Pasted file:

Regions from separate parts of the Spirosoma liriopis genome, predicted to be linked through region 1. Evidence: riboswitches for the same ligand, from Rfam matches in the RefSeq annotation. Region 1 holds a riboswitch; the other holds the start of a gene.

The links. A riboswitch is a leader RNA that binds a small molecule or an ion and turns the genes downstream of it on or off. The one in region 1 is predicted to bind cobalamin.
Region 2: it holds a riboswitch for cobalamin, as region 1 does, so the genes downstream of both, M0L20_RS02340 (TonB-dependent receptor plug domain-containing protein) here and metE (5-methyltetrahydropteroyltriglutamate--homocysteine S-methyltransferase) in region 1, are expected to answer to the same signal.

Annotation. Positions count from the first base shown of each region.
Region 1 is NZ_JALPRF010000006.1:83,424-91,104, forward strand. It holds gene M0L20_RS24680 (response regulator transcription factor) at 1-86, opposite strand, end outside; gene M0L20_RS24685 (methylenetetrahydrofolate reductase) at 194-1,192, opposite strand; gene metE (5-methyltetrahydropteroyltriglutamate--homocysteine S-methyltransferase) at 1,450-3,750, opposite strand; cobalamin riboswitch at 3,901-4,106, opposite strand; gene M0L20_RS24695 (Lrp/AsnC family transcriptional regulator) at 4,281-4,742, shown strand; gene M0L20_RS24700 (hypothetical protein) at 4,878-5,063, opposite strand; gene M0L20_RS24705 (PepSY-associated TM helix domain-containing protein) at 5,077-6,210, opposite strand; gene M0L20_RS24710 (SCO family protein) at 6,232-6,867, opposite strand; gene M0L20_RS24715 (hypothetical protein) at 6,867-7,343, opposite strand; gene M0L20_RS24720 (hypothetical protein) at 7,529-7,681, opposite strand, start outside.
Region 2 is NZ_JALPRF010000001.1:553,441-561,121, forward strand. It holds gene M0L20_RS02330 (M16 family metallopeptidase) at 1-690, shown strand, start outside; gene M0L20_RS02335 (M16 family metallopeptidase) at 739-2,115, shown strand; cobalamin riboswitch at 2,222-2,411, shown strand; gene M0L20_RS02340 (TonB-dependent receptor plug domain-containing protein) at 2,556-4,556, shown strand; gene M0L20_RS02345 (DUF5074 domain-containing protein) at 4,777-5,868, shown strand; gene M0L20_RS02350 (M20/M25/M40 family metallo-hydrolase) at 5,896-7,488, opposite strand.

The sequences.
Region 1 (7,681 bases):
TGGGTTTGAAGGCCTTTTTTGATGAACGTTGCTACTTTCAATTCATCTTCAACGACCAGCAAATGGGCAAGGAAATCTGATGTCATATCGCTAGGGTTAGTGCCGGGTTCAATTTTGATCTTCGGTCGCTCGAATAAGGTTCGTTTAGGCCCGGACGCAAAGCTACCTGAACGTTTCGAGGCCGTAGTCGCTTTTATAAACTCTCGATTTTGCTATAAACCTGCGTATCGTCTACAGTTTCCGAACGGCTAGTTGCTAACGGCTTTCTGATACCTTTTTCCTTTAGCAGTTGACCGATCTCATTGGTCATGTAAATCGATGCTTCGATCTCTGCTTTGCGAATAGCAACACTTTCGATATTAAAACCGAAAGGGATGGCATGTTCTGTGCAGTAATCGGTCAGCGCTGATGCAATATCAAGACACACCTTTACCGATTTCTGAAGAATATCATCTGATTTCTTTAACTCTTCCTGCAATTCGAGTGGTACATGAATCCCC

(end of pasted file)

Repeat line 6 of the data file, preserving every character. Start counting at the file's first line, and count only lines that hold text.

Region 2 is NZ_JALPRF010000001.1:553,441-561,121, forward strand. It holds gene M0L20_RS02330 (M16 family metallopeptidase) at 1-690, shown strand, start outside; gene M0L20_RS02335 (M16 family metallopeptidase) at 739-2,115, shown strand; cobalamin riboswitch at 2,222-2,411, shown strand; gene M0L20_RS02340 (TonB-dependent receptor plug domain-containing protein) at 2,556-4,556, shown strand; gene M0L20_RS02345 (DUF5074 domain-containing protein) at 4,777-5,868, shown strand; gene M0L20_RS02350 (M20/M25/M40 family metallo-hydrolase) at 5,896-7,488, opposite strand.